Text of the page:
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White supremacist put to death: was justice served?

by Alexandra Weaver- Lifestyles Editor
Wed, Sep 6th 2017 12:00 am

I am vehemently against the death penalty. It's a cruel and unusual punishment in theory and in practice. According to the Death Penalty Information Center, 159 people have been exonerated and freed from death row since 1973. There have also been many cases in which people were executed despite strong evidence that they may have been innocent. Remember: in this country you are only supposed to be guilty if there is evidence beyond a reasonable doubt.

As a mixed race woman and an all-around not terrible person, I am also firmly against white supremacy. It was genuinely difficult for me to decide what I am against more. In the end, the death penalty won out. I'm certainly not shedding any tears that there is one less white supremacist on this Earth, but I am still against the death penalty. Let me explain why.

First, I'd like to address the myth that putting criminals on death row is cheaper than giving them life in prison. It simply isn't true. When seeking capital punishment, a second trial with new witnesses and a new jury is needed (which will be harder to select since the first case will have been publicized, complicating the selection process). The death penalty comes with an appeals process that can last 15 to 20 years, during which prisoners are kept alive in death row facilities. These facilities have their own maintenance and staffing costs.

The DPIC has calculated that in Florida, death row costs taxpayers $51 million a year more than holding an inmate for life without the possibility of parole. In North Carolina, it costs $2.61 million per execution. In Maryland, the estimated eventual cost to taxpayers is $37.2 million dollars.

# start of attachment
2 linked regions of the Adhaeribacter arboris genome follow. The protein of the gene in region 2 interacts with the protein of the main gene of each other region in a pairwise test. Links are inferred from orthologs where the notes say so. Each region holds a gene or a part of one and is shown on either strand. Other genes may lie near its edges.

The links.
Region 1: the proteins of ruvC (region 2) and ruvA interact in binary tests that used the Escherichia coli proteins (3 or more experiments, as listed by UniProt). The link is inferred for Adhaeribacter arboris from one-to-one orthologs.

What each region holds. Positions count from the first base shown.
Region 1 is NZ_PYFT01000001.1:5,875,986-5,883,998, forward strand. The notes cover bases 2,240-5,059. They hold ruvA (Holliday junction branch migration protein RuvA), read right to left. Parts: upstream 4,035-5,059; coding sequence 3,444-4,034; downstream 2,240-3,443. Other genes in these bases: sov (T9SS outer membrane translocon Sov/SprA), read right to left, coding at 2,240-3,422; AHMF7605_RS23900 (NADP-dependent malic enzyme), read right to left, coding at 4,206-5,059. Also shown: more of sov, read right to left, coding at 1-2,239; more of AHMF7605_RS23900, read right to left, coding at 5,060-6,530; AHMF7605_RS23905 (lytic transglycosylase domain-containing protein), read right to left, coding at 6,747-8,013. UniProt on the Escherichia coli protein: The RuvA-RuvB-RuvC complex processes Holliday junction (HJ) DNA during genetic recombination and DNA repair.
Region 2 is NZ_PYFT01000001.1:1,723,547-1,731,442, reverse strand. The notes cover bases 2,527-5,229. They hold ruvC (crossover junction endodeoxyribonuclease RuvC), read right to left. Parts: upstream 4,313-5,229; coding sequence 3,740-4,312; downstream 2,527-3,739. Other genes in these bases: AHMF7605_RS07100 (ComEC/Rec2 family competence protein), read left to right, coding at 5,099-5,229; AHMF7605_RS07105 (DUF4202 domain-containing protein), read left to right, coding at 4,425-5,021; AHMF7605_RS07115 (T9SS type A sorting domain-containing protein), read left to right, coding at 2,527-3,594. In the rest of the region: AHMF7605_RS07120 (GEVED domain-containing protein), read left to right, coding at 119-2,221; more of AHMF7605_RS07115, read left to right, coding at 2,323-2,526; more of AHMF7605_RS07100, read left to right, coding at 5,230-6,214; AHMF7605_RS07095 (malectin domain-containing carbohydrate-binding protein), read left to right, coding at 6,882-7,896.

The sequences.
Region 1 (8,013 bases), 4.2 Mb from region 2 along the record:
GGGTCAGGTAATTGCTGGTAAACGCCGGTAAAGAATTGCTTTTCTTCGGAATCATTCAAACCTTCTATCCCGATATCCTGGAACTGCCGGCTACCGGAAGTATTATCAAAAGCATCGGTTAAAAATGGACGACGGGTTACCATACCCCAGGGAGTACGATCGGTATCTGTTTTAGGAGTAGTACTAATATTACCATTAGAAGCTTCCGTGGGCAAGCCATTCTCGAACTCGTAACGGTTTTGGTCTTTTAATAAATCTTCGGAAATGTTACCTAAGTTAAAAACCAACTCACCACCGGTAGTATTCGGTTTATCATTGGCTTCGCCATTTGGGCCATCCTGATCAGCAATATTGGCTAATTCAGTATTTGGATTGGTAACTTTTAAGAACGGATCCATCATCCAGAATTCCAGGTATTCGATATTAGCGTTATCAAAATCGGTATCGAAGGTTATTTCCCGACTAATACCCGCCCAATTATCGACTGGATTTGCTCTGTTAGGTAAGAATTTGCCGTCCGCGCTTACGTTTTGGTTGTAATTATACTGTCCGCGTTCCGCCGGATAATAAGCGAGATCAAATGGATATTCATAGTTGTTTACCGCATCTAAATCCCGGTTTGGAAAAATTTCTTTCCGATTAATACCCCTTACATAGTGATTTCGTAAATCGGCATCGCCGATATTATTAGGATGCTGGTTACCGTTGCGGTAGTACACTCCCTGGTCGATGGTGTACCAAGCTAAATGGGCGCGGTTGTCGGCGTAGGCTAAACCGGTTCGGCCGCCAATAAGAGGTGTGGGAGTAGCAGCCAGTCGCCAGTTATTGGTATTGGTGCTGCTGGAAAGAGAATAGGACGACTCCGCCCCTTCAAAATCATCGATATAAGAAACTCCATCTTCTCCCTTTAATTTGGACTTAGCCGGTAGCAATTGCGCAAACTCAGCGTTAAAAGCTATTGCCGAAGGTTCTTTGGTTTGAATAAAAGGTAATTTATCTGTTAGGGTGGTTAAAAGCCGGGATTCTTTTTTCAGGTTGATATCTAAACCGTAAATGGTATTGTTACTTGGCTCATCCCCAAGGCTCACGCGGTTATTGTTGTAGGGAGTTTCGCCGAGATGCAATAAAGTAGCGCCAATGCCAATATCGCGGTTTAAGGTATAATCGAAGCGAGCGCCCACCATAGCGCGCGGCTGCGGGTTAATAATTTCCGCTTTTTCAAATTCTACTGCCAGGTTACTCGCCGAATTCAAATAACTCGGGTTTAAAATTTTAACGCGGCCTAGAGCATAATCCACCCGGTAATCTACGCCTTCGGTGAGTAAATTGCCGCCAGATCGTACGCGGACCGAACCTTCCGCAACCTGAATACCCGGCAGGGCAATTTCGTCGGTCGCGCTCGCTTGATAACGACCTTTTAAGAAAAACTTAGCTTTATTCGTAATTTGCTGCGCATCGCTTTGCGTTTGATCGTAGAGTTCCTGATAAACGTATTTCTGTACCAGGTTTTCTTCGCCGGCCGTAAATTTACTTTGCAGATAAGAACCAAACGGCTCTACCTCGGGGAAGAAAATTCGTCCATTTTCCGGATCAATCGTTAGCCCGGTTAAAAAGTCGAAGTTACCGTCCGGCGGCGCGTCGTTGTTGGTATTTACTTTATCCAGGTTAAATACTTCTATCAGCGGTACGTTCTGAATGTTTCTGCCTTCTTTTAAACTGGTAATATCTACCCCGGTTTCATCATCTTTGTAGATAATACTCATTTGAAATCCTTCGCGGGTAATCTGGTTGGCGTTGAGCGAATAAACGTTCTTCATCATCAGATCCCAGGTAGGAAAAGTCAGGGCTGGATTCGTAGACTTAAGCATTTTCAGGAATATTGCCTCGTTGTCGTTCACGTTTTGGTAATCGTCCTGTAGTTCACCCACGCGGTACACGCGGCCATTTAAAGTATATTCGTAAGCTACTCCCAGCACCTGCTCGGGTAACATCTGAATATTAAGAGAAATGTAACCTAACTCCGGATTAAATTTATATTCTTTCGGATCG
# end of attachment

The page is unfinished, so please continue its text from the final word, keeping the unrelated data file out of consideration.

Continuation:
People often make the argument that it doesn't make sense to use taxpayer money to keep criminals alive. Does it make more sense to use even more taxpayer money to kill people, though?

The long appeals process is put in place to give people a chance to save themselves if they can prove themselves innocent. While this is necessary to keep more innocent people from being killed by the state, it also leads to an issue.

In this particular case, white supremacist Mark James Asay received the death penalty for killing two people in 1987. The first was a young black man, who he shot in the stomach. When he was later asked to explain why, he used a racial slur. The second was a white and hispanic individual, who he had perceived to be a woman and paid to perform oral sex. Asay committed the murder after finding out the individual was male assigned at birth.

While these crimes are inexcusable, they happened in 1987, when he was 23 years old. There's no way to be sure what Asay really believes at this point. He claimed that he got his white supremacist tattoos for protection in prison and that he removed all but one that he couldn't reach.

 While this could have been an attempt to make himself more palatable to a jury and therefore more likely to win his appeal, it could have been a legitimate change of heart. Either way, Asay was certainly not the first person to receive the death penalty for a crime he committed at a young age. He was 53 years old at his time of death. People are not static. They change throughout their lives. How moral is it, really, to be executing people for crimes they committed 30 years ago?

This moral argument is the most obvious concern. While it is a moral grey area because killing one person could potentially save the lives of many, the fact is that we have a way to save the lives of future victims without killing anyone. It's called "life in prison without parole."

Another element of the story complicates it further: Asay was killed with a chemical cocktail that had not been tested yet. Etomidate was used to sedate him, then he was given a heart stopping drug, which had only ever been used in an execution by mistake.This is only a few months after Indiana faced controversy for several botched execution attempts using an experimental drug mixture. Botched executions can have many results, including extreme pain, paralysis, seizure and stroke, and often cause extreme suffering but not death.

It's not clear what the best option for dealing with the worst among society is. It is clear that the death penalty is not it. As terrible as Asay and others like him are, the death penalty is immoral, ineffective, expensive and outdated. 


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